Support and Skepticism Follow Obama's Plan to Destroy ISIS

President Obama addressed America from the White House Jonathan Ernst/Reuters

After President Obama announced his plan to "destroy" the terrorist group Islamic State, commonly known as ISIS, in a live broadcast Wednesday evening, pundits and politicians were quick to react.

Sen. Rand Paul (R-KY) was quick to criticize Obama, who said that his administration has "secured bipartisan support for this approach here at home," but that "I have the authority to address the threat from ISIL. But I believe we are strongest as a nation when the President and Congress work together. So I welcome congressional support for this effort in order to show the world that Americans are united in confronting this danger."

On NBC, chief foreign correspondent Richard Engel was critical of the plan, and skeptical of the Administration's ability to eradicate ISIS.

IntelCenter, a Washington D.C.-based intelligence contractor, criticised Obama's statement that the strategy he intends to pursue in Syria will be "one that we have successfully pursued in Yemen and Somalia for years." In a statement issued Wednesday, IntelCenter pointed out the terrorist violence that is ongoing in both those nations.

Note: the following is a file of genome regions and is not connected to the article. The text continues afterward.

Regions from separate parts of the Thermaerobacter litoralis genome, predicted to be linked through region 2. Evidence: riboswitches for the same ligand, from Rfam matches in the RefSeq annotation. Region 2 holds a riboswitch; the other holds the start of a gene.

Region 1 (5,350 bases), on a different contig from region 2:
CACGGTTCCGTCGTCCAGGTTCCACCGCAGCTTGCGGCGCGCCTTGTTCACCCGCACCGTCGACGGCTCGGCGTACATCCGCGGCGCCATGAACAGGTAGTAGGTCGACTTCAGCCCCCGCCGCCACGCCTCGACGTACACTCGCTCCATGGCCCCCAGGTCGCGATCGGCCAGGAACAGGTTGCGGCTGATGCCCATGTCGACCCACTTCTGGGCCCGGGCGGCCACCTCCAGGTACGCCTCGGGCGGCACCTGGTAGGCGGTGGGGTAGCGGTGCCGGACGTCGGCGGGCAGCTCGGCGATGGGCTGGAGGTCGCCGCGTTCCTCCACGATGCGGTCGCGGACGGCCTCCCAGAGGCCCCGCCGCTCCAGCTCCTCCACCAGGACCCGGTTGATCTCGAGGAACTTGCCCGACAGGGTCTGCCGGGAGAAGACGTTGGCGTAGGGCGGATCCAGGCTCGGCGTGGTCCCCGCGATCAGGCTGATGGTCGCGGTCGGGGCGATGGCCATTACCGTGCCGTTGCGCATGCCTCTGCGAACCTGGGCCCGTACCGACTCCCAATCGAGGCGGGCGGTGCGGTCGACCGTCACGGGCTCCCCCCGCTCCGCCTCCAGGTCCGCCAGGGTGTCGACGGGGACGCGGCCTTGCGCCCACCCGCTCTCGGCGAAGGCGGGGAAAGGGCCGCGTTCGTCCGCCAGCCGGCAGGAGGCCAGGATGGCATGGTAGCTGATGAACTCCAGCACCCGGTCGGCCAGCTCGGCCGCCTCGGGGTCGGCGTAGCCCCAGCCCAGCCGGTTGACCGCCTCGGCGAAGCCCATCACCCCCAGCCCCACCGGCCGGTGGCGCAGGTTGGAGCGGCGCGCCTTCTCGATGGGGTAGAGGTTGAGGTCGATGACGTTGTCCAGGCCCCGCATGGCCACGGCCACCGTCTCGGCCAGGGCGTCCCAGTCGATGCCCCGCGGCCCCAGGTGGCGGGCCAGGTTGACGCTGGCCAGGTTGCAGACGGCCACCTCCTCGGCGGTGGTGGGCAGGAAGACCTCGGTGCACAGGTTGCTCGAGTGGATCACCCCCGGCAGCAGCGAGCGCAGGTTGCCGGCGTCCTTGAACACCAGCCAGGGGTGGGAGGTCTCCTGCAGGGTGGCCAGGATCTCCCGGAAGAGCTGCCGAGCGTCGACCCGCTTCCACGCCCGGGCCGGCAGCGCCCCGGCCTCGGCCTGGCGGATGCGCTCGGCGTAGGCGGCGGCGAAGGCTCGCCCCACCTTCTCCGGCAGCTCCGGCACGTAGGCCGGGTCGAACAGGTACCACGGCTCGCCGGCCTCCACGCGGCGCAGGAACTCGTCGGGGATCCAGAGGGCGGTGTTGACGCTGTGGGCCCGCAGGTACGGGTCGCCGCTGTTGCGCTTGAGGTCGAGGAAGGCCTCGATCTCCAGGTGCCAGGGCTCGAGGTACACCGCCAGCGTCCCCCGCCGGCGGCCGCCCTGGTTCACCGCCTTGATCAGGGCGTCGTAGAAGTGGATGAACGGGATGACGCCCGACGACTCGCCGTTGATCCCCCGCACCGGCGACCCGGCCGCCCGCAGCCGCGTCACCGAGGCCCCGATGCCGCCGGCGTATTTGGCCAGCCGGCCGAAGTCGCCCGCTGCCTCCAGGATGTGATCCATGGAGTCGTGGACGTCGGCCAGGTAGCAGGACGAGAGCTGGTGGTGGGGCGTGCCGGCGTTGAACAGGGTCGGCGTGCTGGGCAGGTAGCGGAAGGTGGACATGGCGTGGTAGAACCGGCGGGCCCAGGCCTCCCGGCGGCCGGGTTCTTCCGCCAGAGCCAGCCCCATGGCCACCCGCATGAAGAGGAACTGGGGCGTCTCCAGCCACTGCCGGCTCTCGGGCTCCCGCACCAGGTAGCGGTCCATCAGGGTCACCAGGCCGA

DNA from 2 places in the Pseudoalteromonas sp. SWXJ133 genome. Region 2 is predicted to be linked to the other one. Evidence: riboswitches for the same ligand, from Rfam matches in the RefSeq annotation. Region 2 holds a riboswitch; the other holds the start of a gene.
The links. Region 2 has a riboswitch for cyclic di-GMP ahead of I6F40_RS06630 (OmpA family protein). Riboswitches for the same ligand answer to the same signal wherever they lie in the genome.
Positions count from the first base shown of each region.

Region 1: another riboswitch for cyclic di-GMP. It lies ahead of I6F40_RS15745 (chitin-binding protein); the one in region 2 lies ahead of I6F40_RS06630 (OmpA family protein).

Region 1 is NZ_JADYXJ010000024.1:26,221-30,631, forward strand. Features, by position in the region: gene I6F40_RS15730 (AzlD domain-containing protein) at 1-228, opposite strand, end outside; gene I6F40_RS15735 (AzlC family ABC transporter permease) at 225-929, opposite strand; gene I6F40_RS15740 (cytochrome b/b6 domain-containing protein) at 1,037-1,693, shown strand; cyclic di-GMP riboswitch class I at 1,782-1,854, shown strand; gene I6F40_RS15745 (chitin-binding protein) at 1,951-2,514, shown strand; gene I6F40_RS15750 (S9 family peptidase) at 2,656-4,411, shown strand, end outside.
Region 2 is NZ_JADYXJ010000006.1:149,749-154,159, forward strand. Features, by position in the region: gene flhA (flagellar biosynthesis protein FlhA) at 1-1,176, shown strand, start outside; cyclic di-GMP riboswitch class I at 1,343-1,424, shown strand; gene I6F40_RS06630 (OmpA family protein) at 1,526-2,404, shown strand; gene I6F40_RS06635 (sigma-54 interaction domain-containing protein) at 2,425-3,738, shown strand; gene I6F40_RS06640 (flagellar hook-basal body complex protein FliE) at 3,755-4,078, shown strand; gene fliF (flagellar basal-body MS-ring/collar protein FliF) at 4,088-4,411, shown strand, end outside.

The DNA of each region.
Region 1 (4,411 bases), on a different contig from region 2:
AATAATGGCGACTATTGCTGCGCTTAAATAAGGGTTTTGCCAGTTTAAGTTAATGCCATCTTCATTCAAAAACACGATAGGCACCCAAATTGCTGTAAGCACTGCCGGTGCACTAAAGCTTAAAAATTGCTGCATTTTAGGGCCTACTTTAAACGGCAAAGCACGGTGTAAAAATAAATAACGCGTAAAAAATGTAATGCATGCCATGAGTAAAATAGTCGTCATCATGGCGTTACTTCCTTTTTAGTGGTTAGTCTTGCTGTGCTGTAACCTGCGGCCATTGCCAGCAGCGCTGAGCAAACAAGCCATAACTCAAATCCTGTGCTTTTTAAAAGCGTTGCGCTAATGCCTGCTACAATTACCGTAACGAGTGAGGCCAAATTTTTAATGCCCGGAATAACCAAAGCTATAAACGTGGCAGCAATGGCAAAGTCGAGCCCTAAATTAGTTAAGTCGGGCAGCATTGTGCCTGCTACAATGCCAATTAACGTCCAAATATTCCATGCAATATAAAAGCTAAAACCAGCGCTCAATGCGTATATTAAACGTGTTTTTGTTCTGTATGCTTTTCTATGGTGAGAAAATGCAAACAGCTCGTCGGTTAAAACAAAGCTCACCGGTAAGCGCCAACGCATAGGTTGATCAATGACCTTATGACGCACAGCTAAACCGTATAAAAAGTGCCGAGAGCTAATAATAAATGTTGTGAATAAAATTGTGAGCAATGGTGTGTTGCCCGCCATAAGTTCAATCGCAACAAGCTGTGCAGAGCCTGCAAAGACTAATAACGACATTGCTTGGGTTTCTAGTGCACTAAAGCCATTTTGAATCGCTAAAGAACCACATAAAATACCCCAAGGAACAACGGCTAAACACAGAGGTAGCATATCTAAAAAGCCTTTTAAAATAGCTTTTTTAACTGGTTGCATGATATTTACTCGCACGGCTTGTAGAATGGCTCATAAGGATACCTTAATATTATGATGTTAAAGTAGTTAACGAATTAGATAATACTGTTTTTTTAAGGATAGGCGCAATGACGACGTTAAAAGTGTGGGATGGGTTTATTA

"He has finally begun to make the case the nation has needed him to make for quite some time," House Speaker John Boehner said in a reaction statement Wednesday evening, but added that "[a]n effective speech is not the same thing as an effective strategy," and announced that House Republicans would meet Thursday to discuss "next steps."

Sen. Lindsey Graham (R-South Carolina), tweeted that ISIS "must be vanquished."

Sen. Barbara Boxer (D-CA) issued a statement calling Obama a "real leader" following his speech, and noting that she is "so proud" of the coalition Obama has assembled to fight ISIS.

"Tonight, the President showed what a real leader is--a President who understands the threats we face and that America must not face those threats alone," she said. "There is no way the international community can stand by in the face of the beheading, crucifixion, and stoning of innocent men, women, and children by a terrorist group that numbers in the tens of thousands and has the finances to continue their campaign of carnage until they are stopped."

Sen. Dianne Feinstein (D-CA), chairman of the Senate Select Committee on Intelligence, tweeted her support of Obama's strategy following his speech.

Meanwhile, progressive group Democracy for America expressed concern over the possibility that Obama's plan will not require congressional approval.

Support and Skepticism Follow Obama's Plan to Destroy ISIS | U.S.